We've all heard the rumors surrounding the shortage of Eee Pad Transformers, but now an ASUS spokesperson has come forward to let us all know the real deal: demand. One would assume that a company like ASUS would be able to predict that putting out the most economical device in its category would generate a lot of demand, but apparently it doesn't work that way.

ASUS spokesperson David Chang said that they would be dropping 100,000 Transformers in May, with an additional 200,000 to be shipped in June. If that still doesn't meet demand, Chang said that they would "have to continue to ramp up production in order to fulfill our customers' demand."

Sounds like good news for everyone that has been patiently waiting to get their hands on this tablet-netbook-hybrid... as long as you can stand to wait just a bit longer.

Source: Netbook News via Engadget

Cameron Summerson
Cameron is a self-made geek, Android enthusiast, horror movie fanatic, musician, and cyclist. When he's not pounding keys here at AP, you can find him spending time with his wife and kids, plucking away on the 6-string, spinning on the streets, or watching The Texas Chainsaw Massacre on repeat.

  • Foo

    Not sure if I believe it myself. Launching in the US with such a small number of units seemed odd to me. They probably should have delayed the launch by 2 or 3 weeks to be in a position of actually having stock.

    • http://zalzalaweb.com/jens anakin78z

      I wonder how the number compares to number of netbooks they ship? They probably approached this very much like shipping a new version of a laptop or netbook, which likely doesn't have the same kind of demands to start.
      Seems like a missed opportunity for Asus, which is unfortunate. By the time production has ramped up, the Samsung Tabs will have launched, and it will face much stiffer competition, but its price tag and keyboard dock will likely continue to make it a desired product for many.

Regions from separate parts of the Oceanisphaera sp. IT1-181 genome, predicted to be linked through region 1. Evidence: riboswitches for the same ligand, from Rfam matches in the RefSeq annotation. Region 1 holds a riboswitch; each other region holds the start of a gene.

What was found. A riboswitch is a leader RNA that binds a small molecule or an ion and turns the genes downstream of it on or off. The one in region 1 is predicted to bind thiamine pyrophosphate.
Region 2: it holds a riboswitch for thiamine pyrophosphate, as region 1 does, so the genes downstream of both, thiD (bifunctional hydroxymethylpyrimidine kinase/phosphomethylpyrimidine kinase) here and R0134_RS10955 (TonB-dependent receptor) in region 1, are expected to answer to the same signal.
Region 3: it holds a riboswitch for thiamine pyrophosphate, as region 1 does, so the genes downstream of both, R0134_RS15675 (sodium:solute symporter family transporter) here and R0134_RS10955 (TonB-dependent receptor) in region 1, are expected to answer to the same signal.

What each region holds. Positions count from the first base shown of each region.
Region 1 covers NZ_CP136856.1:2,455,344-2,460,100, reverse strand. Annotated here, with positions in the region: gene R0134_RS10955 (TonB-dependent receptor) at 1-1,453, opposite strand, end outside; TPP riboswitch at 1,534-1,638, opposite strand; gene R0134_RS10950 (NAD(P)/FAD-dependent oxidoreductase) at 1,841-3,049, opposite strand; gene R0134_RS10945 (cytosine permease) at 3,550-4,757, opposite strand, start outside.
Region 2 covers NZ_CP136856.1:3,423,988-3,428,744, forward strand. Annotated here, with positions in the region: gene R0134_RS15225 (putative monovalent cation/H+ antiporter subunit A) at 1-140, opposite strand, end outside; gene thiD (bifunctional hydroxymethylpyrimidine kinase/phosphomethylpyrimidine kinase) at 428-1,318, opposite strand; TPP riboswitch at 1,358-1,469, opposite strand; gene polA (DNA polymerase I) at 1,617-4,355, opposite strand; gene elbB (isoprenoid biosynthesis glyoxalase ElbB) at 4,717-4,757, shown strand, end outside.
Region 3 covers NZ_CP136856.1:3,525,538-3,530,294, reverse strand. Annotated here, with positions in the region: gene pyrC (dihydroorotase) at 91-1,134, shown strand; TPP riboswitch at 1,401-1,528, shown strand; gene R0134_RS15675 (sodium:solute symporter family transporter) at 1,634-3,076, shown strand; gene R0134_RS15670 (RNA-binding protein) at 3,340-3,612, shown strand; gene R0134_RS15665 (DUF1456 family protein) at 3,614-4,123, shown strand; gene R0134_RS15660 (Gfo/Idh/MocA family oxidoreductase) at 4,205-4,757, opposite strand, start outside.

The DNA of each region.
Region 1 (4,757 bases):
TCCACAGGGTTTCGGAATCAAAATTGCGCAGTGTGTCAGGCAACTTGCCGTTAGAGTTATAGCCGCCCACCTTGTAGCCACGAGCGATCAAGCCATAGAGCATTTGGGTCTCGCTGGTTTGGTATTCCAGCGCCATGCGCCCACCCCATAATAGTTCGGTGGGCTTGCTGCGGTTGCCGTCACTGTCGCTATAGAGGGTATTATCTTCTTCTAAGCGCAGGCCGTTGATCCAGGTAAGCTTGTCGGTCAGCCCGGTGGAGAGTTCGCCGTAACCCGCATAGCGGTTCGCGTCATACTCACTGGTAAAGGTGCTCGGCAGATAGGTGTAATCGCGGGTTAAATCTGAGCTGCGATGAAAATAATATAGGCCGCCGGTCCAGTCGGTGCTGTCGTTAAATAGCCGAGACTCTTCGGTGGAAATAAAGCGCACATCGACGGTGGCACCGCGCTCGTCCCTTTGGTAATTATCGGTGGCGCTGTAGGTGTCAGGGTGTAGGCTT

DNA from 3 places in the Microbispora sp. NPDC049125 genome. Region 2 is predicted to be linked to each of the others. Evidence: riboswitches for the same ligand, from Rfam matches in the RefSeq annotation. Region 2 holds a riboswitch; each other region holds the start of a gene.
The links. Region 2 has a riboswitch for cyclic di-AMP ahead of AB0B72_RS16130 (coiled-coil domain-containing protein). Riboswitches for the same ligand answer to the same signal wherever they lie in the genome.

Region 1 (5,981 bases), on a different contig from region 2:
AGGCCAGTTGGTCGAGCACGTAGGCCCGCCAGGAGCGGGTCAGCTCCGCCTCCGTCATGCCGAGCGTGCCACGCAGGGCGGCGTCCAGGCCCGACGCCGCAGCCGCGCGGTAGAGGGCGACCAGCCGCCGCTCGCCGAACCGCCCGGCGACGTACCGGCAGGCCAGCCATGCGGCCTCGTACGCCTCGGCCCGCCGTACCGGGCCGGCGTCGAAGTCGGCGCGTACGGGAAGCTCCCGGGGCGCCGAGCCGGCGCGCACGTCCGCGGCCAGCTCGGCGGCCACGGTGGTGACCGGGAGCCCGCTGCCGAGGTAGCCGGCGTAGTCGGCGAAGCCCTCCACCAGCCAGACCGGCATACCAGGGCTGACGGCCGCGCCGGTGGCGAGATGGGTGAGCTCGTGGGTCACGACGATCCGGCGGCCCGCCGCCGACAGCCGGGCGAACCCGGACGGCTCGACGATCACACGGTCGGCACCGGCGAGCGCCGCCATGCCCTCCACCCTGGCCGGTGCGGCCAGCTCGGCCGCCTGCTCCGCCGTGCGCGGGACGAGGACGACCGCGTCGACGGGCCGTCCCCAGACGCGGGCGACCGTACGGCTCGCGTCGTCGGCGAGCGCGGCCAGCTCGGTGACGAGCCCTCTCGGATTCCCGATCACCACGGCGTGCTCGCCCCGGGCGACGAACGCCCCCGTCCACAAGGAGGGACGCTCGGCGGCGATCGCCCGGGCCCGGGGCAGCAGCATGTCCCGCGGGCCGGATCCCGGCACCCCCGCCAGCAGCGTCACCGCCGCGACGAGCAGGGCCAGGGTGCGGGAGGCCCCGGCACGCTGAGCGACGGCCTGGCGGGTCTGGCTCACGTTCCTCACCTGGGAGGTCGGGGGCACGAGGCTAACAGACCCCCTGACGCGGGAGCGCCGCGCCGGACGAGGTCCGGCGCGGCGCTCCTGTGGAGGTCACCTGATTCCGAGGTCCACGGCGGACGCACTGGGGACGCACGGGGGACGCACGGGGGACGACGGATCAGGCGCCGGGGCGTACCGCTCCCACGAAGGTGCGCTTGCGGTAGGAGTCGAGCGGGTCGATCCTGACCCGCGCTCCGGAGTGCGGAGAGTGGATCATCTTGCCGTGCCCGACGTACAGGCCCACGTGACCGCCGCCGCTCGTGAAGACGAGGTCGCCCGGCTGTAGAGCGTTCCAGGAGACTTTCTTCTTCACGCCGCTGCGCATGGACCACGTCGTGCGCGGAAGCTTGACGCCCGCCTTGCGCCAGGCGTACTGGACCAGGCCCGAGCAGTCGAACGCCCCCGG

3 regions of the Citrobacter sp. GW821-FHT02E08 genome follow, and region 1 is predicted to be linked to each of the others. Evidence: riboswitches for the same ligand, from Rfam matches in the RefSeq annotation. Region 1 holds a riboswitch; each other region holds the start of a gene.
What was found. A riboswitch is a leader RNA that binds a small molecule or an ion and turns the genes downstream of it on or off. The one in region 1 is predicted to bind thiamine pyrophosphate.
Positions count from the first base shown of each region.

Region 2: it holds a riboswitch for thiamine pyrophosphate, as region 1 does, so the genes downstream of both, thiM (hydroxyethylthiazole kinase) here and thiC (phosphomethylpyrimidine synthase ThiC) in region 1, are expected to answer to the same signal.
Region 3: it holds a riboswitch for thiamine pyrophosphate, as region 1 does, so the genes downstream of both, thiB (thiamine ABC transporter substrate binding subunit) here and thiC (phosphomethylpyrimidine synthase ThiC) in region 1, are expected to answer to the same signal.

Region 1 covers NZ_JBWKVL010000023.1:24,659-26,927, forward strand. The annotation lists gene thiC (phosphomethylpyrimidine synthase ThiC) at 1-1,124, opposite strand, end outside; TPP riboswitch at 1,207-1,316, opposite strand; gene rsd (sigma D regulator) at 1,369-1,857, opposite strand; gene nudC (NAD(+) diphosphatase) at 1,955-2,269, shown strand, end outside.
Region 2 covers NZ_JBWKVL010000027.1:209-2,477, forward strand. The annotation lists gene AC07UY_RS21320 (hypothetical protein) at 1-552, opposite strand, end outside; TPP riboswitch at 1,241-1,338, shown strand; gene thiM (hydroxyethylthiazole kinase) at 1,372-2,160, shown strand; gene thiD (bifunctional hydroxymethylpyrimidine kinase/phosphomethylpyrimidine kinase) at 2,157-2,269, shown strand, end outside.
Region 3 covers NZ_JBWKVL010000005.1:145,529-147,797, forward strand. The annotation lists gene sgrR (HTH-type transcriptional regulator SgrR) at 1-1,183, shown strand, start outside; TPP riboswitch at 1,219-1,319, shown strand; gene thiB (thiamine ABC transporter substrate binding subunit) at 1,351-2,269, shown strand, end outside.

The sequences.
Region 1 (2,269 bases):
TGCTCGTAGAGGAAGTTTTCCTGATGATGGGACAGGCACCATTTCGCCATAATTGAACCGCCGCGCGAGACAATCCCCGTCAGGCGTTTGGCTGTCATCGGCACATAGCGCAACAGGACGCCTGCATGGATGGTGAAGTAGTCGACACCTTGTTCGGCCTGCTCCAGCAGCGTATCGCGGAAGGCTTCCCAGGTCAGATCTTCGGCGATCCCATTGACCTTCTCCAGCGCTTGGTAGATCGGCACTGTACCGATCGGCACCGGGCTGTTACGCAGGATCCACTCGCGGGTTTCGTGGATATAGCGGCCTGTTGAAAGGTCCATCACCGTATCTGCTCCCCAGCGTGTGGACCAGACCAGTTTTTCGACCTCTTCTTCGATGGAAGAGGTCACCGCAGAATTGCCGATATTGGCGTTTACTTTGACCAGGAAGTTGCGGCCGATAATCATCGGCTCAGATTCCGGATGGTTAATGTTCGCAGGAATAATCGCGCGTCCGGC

• Jon Garrett

      They probably looked at the sluggish sales of the Motorola Xoom and figured they'd play it safe.

      Luckily for them, they didnt have to play it safe, their tablet is a winner !!

  • http://www.slipshft.com Slipshft

    Not only that but many android tablets had slow reception. They may have expected that people would not be in expectation of the release and waiting in line for this new tablet.

  • Foo

    There was a lot of hype for the transformer pre-release, both from Asus and from a number of positive reviews.

    In the end I purchased the Acer Iconia which is great. Was only in the US for a short time, so it was a case of what was available.

  • D ko

    This is all a cover up. They had problems in their system ( be it either a component or a chip or program) that they found out after they announced the launch and they delayed their shipments until they could work out the bugs which I am not convinced they have completely figured out as of yet. So they can not even begin to clearly identify when they will actually have the fix in place. A company as large as ASUS should be able to publish exactly how many tablets they have sold in every region but strangely they haven't to make it clear to the public what their supply intentions were compared to their sales. I am betting on September for official releases and until then they will spoon feed tablets ( possibly proto-type units) to the public to keep their story.

  • Dan

    They also had massive losses with the Garmin/Asus phone which I bet left a sour taste in their mouths. I bet they are just playing it safe and trying not to loose too much money while giving Android a chance. I would have bought a Garmin phone (co-branded with anyone) if it had had the physcial hardware spec of a Nexus1 when it first came out. They just had the consumers needs mixed up. Now that they have it right its a case of once bitten twice shy!